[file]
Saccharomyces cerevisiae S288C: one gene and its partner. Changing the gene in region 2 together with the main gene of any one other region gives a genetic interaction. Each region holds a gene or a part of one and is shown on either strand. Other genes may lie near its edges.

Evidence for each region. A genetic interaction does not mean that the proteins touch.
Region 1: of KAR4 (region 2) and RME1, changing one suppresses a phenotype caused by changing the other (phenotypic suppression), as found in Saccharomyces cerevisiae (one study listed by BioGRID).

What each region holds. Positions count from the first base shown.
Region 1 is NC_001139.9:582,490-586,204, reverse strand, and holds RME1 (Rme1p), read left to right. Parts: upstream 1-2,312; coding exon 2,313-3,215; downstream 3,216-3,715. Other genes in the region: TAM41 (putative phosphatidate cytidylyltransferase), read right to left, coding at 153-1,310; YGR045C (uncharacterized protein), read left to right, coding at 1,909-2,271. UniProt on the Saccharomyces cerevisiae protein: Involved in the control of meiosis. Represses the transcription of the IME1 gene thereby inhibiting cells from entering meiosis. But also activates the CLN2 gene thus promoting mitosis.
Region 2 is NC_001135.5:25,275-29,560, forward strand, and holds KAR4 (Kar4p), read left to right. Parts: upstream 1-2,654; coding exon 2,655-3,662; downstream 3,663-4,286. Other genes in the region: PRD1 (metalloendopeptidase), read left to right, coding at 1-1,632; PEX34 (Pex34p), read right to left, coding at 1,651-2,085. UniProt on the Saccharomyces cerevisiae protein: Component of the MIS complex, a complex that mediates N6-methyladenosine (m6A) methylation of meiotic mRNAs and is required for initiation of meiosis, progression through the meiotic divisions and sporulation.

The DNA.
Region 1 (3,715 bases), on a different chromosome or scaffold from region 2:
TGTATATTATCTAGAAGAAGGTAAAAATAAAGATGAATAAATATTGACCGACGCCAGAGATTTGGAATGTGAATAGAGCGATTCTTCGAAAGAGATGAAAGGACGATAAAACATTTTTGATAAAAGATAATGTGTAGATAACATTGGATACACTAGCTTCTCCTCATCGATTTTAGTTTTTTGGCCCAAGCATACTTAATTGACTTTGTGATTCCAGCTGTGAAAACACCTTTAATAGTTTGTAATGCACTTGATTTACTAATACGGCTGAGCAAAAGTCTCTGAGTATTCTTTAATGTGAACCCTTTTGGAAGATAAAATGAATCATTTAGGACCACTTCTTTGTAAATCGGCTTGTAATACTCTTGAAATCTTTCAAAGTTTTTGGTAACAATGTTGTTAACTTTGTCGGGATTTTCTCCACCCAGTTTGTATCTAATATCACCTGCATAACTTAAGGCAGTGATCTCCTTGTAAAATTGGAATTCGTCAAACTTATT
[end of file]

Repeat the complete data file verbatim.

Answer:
Saccharomyces cerevisiae S288C: one gene and its partner. Changing the gene in region 2 together with the main gene of any one other region gives a genetic interaction. Each region holds a gene or a part of one and is shown on either strand. Other genes may lie near its edges.

Evidence for each region. A genetic interaction does not mean that the proteins touch.
Region 1: of KAR4 (region 2) and RME1, changing one suppresses a phenotype caused by changing the other (phenotypic suppression), as found in Saccharomyces cerevisiae (one study listed by BioGRID).

What each region holds. Positions count from the first base shown.
Region 1 is NC_001139.9:582,490-586,204, reverse strand, and holds RME1 (Rme1p), read left to right. Parts: upstream 1-2,312; coding exon 2,313-3,215; downstream 3,216-3,715. Other genes in the region: TAM41 (putative phosphatidate cytidylyltransferase), read right to left, coding at 153-1,310; YGR045C (uncharacterized protein), read left to right, coding at 1,909-2,271. UniProt on the Saccharomyces cerevisiae protein: Involved in the control of meiosis. Represses the transcription of the IME1 gene thereby inhibiting cells from entering meiosis. But also activates the CLN2 gene thus promoting mitosis.
Region 2 is NC_001135.5:25,275-29,560, forward strand, and holds KAR4 (Kar4p), read left to right. Parts: upstream 1-2,654; coding exon 2,655-3,662; downstream 3,663-4,286. Other genes in the region: PRD1 (metalloendopeptidase), read left to right, coding at 1-1,632; PEX34 (Pex34p), read right to left, coding at 1,651-2,085. UniProt on the Saccharomyces cerevisiae protein: Component of the MIS complex, a complex that mediates N6-methyladenosine (m6A) methylation of meiotic mRNAs and is required for initiation of meiosis, progression through the meiotic divisions and sporulation.

The DNA.
Region 1 (3,715 bases), on a different chromosome or scaffold from region 2:
TGTATATTATCTAGAAGAAGGTAAAAATAAAGATGAATAAATATTGACCGACGCCAGAGATTTGGAATGTGAATAGAGCGATTCTTCGAAAGAGATGAAAGGACGATAAAACATTTTTGATAAAAGATAATGTGTAGATAACATTGGATACACTAGCTTCTCCTCATCGATTTTAGTTTTTTGGCCCAAGCATACTTAATTGACTTTGTGATTCCAGCTGTGAAAACACCTTTAATAGTTTGTAATGCACTTGATTTACTAATACGGCTGAGCAAAAGTCTCTGAGTATTCTTTAATGTGAACCCTTTTGGAAGATAAAATGAATCATTTAGGACCACTTCTTTGTAAATCGGCTTGTAATACTCTTGAAATCTTTCAAAGTTTTTGGTAACAATGTTGTTAACTTTGTCGGGATTTTCTCCACCCAGTTTGTATCTAATATCACCTGCATAACTTAAGGCAGTGATCTCCTTGTAAAATTGGAATTCGTCAAACTTATT